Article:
7. African dance and drumming classes. With a little planning and preparation, you can take Djembe drumming and African dance classes. If you are in the Cape Coast region, you can literally go to the Coast Castle and ask for lessons, if you find yourself in another city or prefer a more structured approach, you can look online for schools and schedule a class or two in advance.
8. African Art. Ghana is home to a broad variety of African art. From paintings and sculptures, to carvings and Kente textiles, you can truly become immersed in the art scene. There are a variety of museums and galleries that can be visited. A few are listed below.
- The National Museum of Ghana– Accra
- The Cape Coast Castle Museum – Cape Coast
- Elmina Castle Museum - Cape Coast
- Volta Regional Museum – Ho
- Kwame Nkrumah Mausoleum and Museum – Nkroful
9. Eating very well. I definitely didn’t like everything, in fact, Fufu, the national dish, I couldn’t stand. I did however, enjoy the fried plantains cooked to perfection in palm or coconut oil, the fresh fruit, the delicious fish, the black-eyed peas seasoned with tomatoes and spices. I loved the soy kabobs that could be purchased from vendors in the markets and the fresh doughnut pastries that women sold out of hot boxes balanced on their heads. In terms of restaurants, ask locals for recommendations and be adventurous and open. If you are a chocoholic like myself, you will be pleased to know that Ghana produces high quality cocoa. Try a Star candy bar, Ghana’s very own brand.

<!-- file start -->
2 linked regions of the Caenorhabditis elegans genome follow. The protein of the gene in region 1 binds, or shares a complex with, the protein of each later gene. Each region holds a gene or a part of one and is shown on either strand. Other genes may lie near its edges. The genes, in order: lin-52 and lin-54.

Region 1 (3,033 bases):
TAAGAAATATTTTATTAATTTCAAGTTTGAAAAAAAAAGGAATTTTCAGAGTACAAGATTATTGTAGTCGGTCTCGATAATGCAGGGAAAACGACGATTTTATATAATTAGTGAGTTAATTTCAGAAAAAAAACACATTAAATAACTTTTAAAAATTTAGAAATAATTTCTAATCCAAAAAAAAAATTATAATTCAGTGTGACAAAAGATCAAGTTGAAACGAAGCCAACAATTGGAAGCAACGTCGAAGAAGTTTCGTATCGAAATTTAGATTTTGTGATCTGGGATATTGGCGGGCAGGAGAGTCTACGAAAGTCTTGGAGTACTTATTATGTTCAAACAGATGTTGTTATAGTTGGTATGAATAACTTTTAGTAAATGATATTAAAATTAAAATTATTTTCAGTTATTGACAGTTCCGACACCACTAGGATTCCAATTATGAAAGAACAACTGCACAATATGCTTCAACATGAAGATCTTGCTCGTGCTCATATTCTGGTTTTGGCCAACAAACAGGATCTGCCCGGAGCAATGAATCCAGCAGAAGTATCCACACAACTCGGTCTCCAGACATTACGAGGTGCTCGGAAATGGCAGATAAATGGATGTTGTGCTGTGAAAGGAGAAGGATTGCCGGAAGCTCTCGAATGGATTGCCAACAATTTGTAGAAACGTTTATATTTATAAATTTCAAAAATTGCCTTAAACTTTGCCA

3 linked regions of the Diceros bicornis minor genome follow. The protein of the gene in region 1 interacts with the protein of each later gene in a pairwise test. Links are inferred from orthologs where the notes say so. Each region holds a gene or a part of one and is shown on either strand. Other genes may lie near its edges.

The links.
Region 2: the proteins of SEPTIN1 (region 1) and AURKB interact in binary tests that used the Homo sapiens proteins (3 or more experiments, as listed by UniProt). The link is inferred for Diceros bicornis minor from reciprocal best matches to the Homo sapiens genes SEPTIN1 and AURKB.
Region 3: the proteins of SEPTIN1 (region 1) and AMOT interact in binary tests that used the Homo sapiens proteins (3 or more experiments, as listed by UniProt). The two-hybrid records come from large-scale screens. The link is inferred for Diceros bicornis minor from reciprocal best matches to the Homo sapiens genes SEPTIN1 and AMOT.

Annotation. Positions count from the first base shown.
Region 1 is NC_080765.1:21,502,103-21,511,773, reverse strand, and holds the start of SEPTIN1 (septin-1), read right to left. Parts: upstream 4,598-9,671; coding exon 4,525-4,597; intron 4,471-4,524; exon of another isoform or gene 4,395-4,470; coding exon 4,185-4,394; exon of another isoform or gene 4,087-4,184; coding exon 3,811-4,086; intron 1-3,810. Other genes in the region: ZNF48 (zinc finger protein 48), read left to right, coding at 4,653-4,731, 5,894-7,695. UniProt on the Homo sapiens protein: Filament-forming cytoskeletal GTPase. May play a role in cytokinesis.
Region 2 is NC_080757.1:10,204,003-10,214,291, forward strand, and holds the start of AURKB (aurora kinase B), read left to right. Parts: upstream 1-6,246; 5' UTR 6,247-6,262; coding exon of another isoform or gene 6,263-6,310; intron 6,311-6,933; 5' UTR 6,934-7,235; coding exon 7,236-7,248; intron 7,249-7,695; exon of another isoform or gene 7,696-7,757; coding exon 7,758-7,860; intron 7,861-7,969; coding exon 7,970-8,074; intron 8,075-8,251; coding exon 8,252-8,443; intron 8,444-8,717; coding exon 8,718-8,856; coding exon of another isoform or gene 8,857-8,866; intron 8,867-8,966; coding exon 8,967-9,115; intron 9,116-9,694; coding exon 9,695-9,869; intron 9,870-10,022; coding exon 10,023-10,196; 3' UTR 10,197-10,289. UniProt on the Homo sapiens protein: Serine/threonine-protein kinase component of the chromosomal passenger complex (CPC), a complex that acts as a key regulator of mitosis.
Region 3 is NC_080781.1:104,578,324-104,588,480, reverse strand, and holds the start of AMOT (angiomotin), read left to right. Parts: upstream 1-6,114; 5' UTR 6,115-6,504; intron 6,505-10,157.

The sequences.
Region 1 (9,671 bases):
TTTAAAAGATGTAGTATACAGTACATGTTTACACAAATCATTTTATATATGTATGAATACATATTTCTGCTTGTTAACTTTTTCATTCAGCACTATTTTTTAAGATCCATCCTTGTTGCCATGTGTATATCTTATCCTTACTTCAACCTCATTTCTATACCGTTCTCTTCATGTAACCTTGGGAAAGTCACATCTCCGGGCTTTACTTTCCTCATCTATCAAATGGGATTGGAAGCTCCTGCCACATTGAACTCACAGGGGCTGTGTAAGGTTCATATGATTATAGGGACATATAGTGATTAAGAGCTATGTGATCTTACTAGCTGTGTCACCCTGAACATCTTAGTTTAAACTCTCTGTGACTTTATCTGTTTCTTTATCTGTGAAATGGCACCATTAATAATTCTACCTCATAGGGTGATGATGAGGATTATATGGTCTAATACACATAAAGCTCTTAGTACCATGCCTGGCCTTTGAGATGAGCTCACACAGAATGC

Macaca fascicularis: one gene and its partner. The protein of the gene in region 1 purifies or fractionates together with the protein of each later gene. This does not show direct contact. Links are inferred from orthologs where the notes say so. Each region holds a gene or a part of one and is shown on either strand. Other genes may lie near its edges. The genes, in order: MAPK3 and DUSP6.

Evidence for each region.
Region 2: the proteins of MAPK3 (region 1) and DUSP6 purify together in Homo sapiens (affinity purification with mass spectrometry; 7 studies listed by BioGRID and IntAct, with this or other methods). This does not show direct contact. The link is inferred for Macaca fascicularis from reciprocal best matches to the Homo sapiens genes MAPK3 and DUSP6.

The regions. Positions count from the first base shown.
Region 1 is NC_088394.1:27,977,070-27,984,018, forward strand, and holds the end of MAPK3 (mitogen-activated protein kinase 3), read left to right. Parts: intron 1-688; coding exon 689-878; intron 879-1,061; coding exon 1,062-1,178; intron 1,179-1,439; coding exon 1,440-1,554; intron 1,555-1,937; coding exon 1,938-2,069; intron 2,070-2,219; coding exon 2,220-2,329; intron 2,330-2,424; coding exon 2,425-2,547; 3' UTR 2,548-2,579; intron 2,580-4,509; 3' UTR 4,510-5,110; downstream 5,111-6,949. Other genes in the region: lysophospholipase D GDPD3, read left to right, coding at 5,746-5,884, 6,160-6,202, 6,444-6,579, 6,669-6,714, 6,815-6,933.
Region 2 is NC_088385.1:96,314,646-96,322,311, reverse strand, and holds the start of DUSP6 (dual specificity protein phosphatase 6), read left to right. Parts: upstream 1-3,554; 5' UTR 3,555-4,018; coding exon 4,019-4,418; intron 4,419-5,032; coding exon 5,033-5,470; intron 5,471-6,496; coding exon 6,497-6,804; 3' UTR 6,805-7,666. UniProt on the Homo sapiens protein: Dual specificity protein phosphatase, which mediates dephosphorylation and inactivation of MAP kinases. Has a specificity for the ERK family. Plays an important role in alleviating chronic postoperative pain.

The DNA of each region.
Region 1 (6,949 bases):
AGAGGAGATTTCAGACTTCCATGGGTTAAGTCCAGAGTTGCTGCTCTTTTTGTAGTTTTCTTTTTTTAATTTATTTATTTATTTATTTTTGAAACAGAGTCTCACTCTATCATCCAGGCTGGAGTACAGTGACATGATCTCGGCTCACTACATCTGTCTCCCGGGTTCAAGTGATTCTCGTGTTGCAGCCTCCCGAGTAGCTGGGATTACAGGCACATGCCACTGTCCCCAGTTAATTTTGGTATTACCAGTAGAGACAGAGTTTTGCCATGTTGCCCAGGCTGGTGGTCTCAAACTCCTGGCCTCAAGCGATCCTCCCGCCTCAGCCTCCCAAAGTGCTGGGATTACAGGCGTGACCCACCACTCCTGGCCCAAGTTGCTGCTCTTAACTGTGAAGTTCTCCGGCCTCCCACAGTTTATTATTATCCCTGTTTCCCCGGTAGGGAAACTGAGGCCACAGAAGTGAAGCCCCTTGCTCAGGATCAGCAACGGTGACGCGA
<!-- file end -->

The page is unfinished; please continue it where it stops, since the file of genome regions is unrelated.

10. Central Markets. Wherever I go, I make sure to patron the local market. You get such a great feel for a group of people and the regional culture at these gathering places. Every dollar spent also goes directly to the people and the community, which is always a good thing. In a central markets you can almost always find restaurant stalls where you can sample local food. Markets are a wonderful place to purchase locally made jewelry, clothing and art. I’ve visited many central markets across Ghana; my favorite was the Kumasi Central Market, which is the largest in Western Africa. I was able to interact with locals, learn about the many medicinal applications of Shea Butter, see various salves and tinctures being created, and have a dress custom made.
Who should visit Ghana? Everyone should visit Ghana. Ghana is diverse in landscape, rich in culture, relatively affluent, politically stable, and seeped in history and tradition.
Sojourner is a fiction and travel writer, enthusiastic yogi and curious traveler. Currently working on a collection of short stories, she splits her time between Brooklyn, New York and Brandywine, Maryland. Her work can be found on her site, Sojourner’s Sojourns (www.sojournerwalker.com) which can best be described as a quarter travel memoir, a quarter photo essay, a quarter guidebook, and a quarter thoughtful musings on travel and writing.